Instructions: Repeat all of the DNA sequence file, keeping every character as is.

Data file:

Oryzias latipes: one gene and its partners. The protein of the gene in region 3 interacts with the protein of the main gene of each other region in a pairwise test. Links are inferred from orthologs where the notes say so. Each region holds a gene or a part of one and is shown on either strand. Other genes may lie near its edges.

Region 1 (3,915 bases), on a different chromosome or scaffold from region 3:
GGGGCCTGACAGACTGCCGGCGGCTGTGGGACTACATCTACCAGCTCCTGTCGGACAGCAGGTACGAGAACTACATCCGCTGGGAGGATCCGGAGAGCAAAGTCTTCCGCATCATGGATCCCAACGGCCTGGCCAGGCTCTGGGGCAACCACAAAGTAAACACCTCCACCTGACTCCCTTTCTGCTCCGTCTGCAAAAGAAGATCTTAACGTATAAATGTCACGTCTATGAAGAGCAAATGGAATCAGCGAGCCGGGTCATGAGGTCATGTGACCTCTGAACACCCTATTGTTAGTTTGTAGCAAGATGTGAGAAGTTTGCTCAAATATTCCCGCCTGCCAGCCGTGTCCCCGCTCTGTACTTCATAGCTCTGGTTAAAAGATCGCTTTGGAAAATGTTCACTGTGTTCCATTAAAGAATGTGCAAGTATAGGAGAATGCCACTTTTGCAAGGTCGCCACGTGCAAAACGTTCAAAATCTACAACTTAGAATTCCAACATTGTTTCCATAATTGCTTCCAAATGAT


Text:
Oryzias latipes: one gene and its partners. The protein of the gene in region 3 interacts with the protein of the main gene of each other region in a pairwise test. Links are inferred from orthologs where the notes say so. Each region holds a gene or a part of one and is shown on either strand. Other genes may lie near its edges.

Region 1 (3,915 bases), on a different chromosome or scaffold from region 3:
GGGGCCTGACAGACTGCCGGCGGCTGTGGGACTACATCTACCAGCTCCTGTCGGACAGCAGGTACGAGAACTACATCCGCTGGGAGGATCCGGAGAGCAAAGTCTTCCGCATCATGGATCCCAACGGCCTGGCCAGGCTCTGGGGCAACCACAAAGTAAACACCTCCACCTGACTCCCTTTCTGCTCCGTCTGCAAAAGAAGATCTTAACGTATAAATGTCACGTCTATGAAGAGCAAATGGAATCAGCGAGCCGGGTCATGAGGTCATGTGACCTCTGAACACCCTATTGTTAGTTTGTAGCAAGATGTGAGAAGTTTGCTCAAATATTCCCGCCTGCCAGCCGTGTCCCCGCTCTGTACTTCATAGCTCTGGTTAAAAGATCGCTTTGGAAAATGTTCACTGTGTTCCATTAAAGAATGTGCAAGTATAGGAGAATGCCACTTTTGCAAGGTCGCCACGTGCAAAACGTTCAAAATCTACAACTTAGAATTCCAACATTGTTTCCATAATTGCTTCCAAATGAT